By controling our senses, we filter what we allow into our mind and by doing this we gradually regulate our reactios to the external world. It is all cyclic. Less sensory innput helps create more inner silence in the long run which allows us to access our inner peace, this in turn results in less seeking of sensory stimuli which leads to a quietter mind. It is not simple, it requires courage, perseverance and a lot of practie. The inner void before the inner peace can be quite scary.

On purpose

It’s Spring break, and we have now time to do things we usually don’t prioritize like renting a car to go plant shopping and on the way back home visit a dairy farm to buy some fresh milk for my very first attempt to make milk kefir.

I was especially excited about the dairy farm. It has a small self-service shop where they have a fridge with milk and other dairy products and they trust people to grab and pay for their products without the need of an expeditor. In the same little shop, there is a big window where one can take a peek into the cows’ stall barn. I don’t know what I expected to see, but what I saw made me sad. Don’t misunderstand me, this farm is known for being clean and taking “good care” of their animals, and I guess that compared to many other farms, this one holds a very good standard for the cows, but still. The place is gray, with little sunlight and not much space for every single cow. I read on their website that they have robotized machines that milk the cows, and we did see some cows standing in line, so I guess they go to the machine when they feel the need. From what I know, some farms have the opportunity to let their cows be outdoors during the summer, but the rest of the year, especially when it is very cold outside, they stay in the stall barn. One would then argue that this is good for the cows since they would otherwise freeze to death, but this also means that these animals do not belong to this climate in the first place.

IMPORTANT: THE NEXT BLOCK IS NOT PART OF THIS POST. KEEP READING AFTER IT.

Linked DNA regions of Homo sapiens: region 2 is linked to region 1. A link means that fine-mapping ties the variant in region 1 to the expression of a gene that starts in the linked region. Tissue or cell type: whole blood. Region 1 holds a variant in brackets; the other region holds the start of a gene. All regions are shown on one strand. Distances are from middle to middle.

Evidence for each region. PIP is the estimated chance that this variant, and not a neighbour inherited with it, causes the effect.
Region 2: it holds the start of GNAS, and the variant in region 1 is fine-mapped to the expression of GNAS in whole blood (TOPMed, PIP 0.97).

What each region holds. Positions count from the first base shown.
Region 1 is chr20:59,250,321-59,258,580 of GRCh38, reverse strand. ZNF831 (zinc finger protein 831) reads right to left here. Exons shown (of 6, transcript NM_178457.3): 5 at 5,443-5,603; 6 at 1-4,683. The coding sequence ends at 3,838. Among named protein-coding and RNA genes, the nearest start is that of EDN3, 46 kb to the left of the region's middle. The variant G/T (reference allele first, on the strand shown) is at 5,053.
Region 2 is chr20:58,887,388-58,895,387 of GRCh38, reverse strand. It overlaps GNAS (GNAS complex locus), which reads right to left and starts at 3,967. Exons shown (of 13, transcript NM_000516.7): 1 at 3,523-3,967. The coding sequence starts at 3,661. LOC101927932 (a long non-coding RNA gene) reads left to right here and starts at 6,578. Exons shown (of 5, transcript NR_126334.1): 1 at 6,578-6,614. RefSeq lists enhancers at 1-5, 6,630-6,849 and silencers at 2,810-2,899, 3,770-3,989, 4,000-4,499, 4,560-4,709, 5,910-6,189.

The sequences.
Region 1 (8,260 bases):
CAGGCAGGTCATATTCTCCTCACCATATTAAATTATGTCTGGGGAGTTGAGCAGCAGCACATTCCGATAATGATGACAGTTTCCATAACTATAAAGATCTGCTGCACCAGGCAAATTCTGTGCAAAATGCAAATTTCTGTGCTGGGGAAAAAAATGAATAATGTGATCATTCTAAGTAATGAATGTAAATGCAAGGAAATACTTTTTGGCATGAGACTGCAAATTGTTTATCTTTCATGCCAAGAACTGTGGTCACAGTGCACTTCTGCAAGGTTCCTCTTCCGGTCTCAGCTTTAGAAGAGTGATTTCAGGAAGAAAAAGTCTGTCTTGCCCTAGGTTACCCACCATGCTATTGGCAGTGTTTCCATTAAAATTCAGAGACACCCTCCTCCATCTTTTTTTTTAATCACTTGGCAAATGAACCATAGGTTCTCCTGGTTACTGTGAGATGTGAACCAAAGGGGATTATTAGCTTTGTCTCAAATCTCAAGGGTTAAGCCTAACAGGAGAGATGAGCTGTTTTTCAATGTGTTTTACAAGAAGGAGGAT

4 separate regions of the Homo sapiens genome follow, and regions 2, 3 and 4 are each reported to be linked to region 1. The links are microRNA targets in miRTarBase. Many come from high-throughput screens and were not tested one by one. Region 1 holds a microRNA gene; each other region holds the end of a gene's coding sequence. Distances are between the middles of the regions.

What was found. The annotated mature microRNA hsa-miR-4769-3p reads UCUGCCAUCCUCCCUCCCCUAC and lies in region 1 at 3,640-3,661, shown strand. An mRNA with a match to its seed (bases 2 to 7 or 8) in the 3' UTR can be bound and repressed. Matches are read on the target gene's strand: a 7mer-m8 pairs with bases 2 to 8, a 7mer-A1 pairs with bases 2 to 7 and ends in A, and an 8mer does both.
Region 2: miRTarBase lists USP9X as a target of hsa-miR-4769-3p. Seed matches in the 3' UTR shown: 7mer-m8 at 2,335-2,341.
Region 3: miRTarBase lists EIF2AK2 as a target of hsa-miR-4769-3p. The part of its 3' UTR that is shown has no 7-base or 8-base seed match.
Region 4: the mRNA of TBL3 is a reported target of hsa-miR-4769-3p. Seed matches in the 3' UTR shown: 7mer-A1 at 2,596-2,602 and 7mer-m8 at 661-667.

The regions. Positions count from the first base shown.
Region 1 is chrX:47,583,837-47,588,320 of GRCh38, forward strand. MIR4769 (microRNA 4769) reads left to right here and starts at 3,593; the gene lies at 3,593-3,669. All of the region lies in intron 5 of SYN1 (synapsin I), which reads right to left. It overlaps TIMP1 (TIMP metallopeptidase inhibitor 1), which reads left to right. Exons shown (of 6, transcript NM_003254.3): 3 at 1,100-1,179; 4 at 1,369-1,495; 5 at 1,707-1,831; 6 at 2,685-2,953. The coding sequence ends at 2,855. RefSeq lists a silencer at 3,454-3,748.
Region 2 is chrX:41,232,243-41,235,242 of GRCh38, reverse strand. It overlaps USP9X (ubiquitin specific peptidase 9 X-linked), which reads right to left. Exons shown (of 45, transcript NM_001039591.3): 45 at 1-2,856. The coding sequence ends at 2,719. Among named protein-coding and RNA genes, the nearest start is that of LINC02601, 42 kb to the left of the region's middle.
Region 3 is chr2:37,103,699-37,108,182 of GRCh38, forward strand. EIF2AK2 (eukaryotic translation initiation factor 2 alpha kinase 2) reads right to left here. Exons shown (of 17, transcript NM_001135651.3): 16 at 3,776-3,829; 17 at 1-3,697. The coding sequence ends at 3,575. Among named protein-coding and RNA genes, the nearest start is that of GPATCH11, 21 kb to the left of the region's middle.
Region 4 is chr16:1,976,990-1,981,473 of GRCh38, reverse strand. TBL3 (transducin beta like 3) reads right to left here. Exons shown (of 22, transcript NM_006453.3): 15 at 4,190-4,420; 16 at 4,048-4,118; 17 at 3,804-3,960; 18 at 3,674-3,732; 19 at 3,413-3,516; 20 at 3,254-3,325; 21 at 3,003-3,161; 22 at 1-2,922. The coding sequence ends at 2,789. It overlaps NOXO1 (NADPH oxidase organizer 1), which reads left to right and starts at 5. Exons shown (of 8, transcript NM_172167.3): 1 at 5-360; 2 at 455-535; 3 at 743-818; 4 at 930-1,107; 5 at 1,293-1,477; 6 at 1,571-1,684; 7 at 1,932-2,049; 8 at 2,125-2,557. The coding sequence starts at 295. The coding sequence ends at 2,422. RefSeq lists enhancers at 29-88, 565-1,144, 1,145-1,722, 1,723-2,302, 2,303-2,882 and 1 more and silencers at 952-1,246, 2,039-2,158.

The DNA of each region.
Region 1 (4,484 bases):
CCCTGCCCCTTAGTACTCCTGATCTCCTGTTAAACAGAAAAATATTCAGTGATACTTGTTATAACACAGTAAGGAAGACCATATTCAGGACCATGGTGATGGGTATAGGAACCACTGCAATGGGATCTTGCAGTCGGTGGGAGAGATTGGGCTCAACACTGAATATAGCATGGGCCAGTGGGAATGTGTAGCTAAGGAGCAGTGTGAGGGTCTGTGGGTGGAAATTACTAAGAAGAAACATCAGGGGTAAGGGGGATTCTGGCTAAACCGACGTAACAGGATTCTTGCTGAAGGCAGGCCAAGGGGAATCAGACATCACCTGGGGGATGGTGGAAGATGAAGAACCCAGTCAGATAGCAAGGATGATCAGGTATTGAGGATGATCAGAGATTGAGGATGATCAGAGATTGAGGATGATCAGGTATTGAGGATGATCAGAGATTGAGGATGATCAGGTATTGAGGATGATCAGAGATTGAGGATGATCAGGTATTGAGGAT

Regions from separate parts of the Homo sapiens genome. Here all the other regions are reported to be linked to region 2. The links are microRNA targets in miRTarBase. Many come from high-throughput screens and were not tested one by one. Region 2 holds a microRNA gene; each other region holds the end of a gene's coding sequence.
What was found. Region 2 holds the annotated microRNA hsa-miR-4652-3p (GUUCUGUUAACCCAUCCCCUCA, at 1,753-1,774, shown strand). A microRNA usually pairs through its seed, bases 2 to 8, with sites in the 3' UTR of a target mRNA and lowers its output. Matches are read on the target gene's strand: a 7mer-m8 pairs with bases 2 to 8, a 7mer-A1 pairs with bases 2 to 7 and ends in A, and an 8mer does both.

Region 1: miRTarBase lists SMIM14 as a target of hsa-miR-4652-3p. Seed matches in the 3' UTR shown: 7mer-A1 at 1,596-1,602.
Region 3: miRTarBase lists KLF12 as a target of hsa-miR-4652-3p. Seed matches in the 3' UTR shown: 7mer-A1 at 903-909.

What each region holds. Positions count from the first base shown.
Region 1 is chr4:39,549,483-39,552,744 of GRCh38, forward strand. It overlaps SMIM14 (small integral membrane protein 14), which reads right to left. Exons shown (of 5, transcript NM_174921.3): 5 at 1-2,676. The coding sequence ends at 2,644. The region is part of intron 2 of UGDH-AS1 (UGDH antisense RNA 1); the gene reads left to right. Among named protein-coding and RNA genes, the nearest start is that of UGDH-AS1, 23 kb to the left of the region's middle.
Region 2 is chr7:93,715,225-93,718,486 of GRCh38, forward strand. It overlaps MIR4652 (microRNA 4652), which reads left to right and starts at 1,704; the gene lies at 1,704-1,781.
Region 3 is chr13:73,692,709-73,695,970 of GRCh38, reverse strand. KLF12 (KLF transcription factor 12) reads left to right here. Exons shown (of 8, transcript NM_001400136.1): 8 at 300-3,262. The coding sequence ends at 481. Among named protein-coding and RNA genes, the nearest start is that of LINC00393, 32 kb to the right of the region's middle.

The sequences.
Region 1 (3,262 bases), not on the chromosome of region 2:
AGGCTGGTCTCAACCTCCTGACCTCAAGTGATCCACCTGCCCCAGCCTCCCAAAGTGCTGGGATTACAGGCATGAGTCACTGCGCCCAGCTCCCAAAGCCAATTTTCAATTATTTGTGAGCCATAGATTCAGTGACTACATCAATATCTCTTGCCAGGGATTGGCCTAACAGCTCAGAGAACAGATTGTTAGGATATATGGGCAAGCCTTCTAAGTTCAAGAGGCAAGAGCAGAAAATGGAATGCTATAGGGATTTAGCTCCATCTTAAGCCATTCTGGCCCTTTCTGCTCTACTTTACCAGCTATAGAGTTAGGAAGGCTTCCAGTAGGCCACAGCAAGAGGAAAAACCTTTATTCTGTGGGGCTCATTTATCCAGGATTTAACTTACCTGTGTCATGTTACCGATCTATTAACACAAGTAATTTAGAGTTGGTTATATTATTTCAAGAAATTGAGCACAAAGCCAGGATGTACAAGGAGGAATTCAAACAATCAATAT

What made me most sad is to think that these cows spend all their time in this gray space without going out for a long part of the year. That their life’s purpose is to produce milk for us human beings. Imagine, being born to be used pretty much as an object! And I know very well how the cows keep producing milk, what it means for them and their calves.

Two things have been flying in my mind since then:

  1. What gives us the right to decide over the lives of other living beings just because we can?
  2. Is it wrong to make another living being’s life purpose into what we want?

I keep thinking about the concept of ‘swadharma’ or one’s purpose in life. Can we say that the purpose of a dairy cow is to produce milk and be content with that idea? Or can we challenge it because it is something we have created for our own benefit?